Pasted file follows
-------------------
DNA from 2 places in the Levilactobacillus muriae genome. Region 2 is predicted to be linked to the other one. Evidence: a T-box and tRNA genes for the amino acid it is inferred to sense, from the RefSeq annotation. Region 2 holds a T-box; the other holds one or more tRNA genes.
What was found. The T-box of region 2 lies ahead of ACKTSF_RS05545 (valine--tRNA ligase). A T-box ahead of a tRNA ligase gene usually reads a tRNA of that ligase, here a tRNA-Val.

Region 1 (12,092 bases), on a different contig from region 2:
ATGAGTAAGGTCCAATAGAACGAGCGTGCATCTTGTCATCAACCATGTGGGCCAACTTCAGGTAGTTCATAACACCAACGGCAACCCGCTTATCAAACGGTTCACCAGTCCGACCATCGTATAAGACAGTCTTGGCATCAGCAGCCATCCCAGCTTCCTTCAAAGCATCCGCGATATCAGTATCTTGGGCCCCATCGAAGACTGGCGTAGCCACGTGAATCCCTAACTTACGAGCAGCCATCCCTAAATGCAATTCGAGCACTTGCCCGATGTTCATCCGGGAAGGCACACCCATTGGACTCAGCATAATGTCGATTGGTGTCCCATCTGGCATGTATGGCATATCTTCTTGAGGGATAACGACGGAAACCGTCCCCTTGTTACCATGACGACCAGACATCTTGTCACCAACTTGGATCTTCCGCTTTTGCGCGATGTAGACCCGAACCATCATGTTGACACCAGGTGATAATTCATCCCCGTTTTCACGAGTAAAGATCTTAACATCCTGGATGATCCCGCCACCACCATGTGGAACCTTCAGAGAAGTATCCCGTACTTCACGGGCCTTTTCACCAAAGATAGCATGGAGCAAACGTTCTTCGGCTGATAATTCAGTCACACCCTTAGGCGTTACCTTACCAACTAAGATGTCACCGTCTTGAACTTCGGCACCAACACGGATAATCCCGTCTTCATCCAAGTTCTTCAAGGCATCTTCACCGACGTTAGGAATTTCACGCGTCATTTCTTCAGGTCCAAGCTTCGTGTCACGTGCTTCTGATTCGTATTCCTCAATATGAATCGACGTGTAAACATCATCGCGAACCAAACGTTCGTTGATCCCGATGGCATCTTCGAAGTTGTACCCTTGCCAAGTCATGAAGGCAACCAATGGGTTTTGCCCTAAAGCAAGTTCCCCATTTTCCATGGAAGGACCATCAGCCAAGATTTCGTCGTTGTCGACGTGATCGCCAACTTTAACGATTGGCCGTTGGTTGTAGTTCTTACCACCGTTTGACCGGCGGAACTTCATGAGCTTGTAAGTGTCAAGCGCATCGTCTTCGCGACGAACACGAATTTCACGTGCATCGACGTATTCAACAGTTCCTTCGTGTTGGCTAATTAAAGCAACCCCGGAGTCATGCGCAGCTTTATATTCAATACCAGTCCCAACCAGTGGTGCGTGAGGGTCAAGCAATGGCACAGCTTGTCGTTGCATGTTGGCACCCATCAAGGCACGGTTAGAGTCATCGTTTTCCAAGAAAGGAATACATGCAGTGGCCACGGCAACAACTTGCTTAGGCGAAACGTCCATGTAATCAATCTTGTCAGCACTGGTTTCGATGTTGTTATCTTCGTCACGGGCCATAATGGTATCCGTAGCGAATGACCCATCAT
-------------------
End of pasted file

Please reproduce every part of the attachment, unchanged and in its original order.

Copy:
DNA from 2 places in the Levilactobacillus muriae genome. Region 2 is predicted to be linked to the other one. Evidence: a T-box and tRNA genes for the amino acid it is inferred to sense, from the RefSeq annotation. Region 2 holds a T-box; the other holds one or more tRNA genes.
What was found. The T-box of region 2 lies ahead of ACKTSF_RS05545 (valine--tRNA ligase). A T-box ahead of a tRNA ligase gene usually reads a tRNA of that ligase, here a tRNA-Val.

Region 1 (12,092 bases), on a different contig from region 2:
ATGAGTAAGGTCCAATAGAACGAGCGTGCATCTTGTCATCAACCATGTGGGCCAACTTCAGGTAGTTCATAACACCAACGGCAACCCGCTTATCAAACGGTTCACCAGTCCGACCATCGTATAAGACAGTCTTGGCATCAGCAGCCATCCCAGCTTCCTTCAAAGCATCCGCGATATCAGTATCTTGGGCCCCATCGAAGACTGGCGTAGCCACGTGAATCCCTAACTTACGAGCAGCCATCCCTAAATGCAATTCGAGCACTTGCCCGATGTTCATCCGGGAAGGCACACCCATTGGACTCAGCATAATGTCGATTGGTGTCCCATCTGGCATGTATGGCATATCTTCTTGAGGGATAACGACGGAAACCGTCCCCTTGTTACCATGACGACCAGACATCTTGTCACCAACTTGGATCTTCCGCTTTTGCGCGATGTAGACCCGAACCATCATGTTGACACCAGGTGATAATTCATCCCCGTTTTCACGAGTAAAGATCTTAACATCCTGGATGATCCCGCCACCACCATGTGGAACCTTCAGAGAAGTATCCCGTACTTCACGGGCCTTTTCACCAAAGATAGCATGGAGCAAACGTTCTTCGGCTGATAATTCAGTCACACCCTTAGGCGTTACCTTACCAACTAAGATGTCACCGTCTTGAACTTCGGCACCAACACGGATAATCCCGTCTTCATCCAAGTTCTTCAAGGCATCTTCACCGACGTTAGGAATTTCACGCGTCATTTCTTCAGGTCCAAGCTTCGTGTCACGTGCTTCTGATTCGTATTCCTCAATATGAATCGACGTGTAAACATCATCGCGAACCAAACGTTCGTTGATCCCGATGGCATCTTCGAAGTTGTACCCTTGCCAAGTCATGAAGGCAACCAATGGGTTTTGCCCTAAAGCAAGTTCCCCATTTTCCATGGAAGGACCATCAGCCAAGATTTCGTCGTTGTCGACGTGATCGCCAACTTTAACGATTGGCCGTTGGTTGTAGTTCTTACCACCGTTTGACCGGCGGAACTTCATGAGCTTGTAAGTGTCAAGCGCATCGTCTTCGCGACGAACACGAATTTCACGTGCATCGACGTATTCAACAGTTCCTTCGTGTTGGCTAATTAAAGCAACCCCGGAGTCATGCGCAGCTTTATATTCAATACCAGTCCCAACCAGTGGTGCGTGAGGGTCAAGCAATGGCACAGCTTGTCGTTGCATGTTGGCACCCATCAAGGCACGGTTAGAGTCATCGTTTTCCAAGAAAGGAATACATGCAGTGGCCACGGCAACAACTTGCTTAGGCGAAACGTCCATGTAATCAATCTTGTCAGCACTGGTTTCGATGTTGTTATCTTCGTCACGGGCCATAATGGTATCCGTAGCGAATGACCCATCAT